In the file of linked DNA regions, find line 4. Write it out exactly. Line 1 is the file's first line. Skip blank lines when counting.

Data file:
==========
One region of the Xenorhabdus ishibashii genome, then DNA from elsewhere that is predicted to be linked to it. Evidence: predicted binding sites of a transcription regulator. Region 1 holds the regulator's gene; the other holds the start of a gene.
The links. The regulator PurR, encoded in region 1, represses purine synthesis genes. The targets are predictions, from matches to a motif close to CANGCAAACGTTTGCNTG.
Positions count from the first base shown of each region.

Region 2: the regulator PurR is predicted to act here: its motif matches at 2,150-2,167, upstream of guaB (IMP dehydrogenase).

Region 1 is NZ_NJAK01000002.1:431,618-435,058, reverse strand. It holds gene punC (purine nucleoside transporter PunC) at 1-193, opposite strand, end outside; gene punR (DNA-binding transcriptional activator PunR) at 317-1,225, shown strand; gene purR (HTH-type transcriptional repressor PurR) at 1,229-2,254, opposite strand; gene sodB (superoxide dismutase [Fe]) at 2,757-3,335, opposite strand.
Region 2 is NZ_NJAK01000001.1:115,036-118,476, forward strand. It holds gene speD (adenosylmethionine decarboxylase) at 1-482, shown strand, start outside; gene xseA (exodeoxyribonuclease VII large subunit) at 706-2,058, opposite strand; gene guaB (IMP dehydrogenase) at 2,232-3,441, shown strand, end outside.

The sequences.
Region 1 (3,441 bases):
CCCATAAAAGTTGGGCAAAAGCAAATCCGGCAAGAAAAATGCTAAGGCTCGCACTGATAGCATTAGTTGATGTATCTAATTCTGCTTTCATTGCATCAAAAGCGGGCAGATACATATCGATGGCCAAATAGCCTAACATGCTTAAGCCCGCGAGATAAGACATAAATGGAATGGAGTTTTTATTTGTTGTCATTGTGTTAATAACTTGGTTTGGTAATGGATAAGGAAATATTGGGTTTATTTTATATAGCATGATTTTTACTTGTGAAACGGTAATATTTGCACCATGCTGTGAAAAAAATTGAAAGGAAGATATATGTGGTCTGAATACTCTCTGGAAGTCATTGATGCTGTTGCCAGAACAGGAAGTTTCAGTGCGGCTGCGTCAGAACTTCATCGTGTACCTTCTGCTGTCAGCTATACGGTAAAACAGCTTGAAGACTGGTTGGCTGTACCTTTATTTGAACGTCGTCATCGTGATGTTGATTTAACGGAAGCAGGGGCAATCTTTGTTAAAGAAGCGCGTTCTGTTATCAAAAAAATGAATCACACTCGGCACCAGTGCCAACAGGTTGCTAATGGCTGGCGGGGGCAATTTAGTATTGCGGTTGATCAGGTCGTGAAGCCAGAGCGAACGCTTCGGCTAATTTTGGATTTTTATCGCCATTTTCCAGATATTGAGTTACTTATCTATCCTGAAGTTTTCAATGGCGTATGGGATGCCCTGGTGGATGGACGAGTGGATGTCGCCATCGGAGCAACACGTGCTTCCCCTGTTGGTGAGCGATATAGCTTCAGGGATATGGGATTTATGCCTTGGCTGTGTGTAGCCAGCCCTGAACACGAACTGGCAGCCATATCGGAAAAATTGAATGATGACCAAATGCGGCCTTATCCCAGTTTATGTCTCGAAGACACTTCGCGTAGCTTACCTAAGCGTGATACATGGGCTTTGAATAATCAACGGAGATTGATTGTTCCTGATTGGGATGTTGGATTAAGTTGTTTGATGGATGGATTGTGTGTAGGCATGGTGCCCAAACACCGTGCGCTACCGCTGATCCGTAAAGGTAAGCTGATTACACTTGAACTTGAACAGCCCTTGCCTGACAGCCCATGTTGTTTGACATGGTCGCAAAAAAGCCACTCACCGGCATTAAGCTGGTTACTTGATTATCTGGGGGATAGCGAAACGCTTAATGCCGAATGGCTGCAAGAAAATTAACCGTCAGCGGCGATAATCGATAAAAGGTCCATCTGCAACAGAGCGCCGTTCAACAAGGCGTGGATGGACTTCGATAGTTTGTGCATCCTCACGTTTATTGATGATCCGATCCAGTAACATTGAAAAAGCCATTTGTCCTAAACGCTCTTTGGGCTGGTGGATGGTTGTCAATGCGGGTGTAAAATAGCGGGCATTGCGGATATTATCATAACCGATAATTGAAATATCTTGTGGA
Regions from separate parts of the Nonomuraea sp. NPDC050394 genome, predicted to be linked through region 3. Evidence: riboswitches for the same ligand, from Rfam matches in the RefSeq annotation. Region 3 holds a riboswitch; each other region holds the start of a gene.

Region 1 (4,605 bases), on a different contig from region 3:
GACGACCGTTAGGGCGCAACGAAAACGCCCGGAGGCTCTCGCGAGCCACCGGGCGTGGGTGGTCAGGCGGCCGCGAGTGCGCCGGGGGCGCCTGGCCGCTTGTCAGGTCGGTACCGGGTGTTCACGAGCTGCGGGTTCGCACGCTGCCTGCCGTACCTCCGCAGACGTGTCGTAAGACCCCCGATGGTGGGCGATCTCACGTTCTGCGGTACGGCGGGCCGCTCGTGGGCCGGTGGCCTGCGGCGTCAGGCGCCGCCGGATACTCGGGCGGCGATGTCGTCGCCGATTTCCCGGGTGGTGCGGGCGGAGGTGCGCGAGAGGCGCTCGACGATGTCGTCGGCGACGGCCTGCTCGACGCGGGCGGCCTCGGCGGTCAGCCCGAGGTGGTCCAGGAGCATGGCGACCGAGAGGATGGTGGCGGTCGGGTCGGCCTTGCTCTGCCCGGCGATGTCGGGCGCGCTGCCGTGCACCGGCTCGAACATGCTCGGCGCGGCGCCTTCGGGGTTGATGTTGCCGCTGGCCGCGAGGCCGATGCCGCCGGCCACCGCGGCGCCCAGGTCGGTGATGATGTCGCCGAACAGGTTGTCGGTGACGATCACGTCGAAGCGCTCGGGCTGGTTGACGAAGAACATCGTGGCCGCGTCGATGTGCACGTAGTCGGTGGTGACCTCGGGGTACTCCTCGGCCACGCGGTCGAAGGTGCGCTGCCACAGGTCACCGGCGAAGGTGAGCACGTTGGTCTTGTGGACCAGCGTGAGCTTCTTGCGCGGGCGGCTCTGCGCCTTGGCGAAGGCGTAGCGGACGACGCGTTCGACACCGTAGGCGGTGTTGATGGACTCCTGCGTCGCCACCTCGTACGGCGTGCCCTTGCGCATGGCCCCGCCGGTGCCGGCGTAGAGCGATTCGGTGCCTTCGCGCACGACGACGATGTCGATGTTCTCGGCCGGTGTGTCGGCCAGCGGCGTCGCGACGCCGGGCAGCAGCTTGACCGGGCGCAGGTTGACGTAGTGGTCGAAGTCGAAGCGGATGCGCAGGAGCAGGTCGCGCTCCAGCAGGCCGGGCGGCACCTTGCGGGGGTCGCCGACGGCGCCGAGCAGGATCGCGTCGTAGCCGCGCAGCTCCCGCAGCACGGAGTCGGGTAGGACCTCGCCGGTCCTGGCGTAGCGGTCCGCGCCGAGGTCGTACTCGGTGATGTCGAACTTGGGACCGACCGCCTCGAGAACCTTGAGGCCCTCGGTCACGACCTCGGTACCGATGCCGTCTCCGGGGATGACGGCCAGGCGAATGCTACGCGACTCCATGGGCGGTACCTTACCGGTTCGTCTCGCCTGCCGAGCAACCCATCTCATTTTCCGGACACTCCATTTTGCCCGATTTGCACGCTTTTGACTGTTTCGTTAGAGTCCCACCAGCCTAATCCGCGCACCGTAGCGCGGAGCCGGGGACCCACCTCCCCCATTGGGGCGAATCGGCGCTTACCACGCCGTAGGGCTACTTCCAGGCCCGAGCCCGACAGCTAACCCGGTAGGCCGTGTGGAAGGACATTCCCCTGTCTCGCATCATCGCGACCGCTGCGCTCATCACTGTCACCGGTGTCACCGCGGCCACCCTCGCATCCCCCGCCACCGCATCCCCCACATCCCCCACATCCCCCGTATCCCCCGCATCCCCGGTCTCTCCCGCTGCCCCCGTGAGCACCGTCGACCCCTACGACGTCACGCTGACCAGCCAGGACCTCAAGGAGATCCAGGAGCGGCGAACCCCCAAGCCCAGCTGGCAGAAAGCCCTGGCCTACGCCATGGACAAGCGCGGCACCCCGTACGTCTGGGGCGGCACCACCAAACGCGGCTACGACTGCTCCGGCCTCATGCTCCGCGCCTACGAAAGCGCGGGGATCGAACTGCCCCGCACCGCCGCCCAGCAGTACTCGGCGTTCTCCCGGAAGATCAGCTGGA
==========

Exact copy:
Region 2: the regulator PurR is predicted to act here: its motif matches at 2,150-2,167, upstream of guaB (IMP dehydrogenase).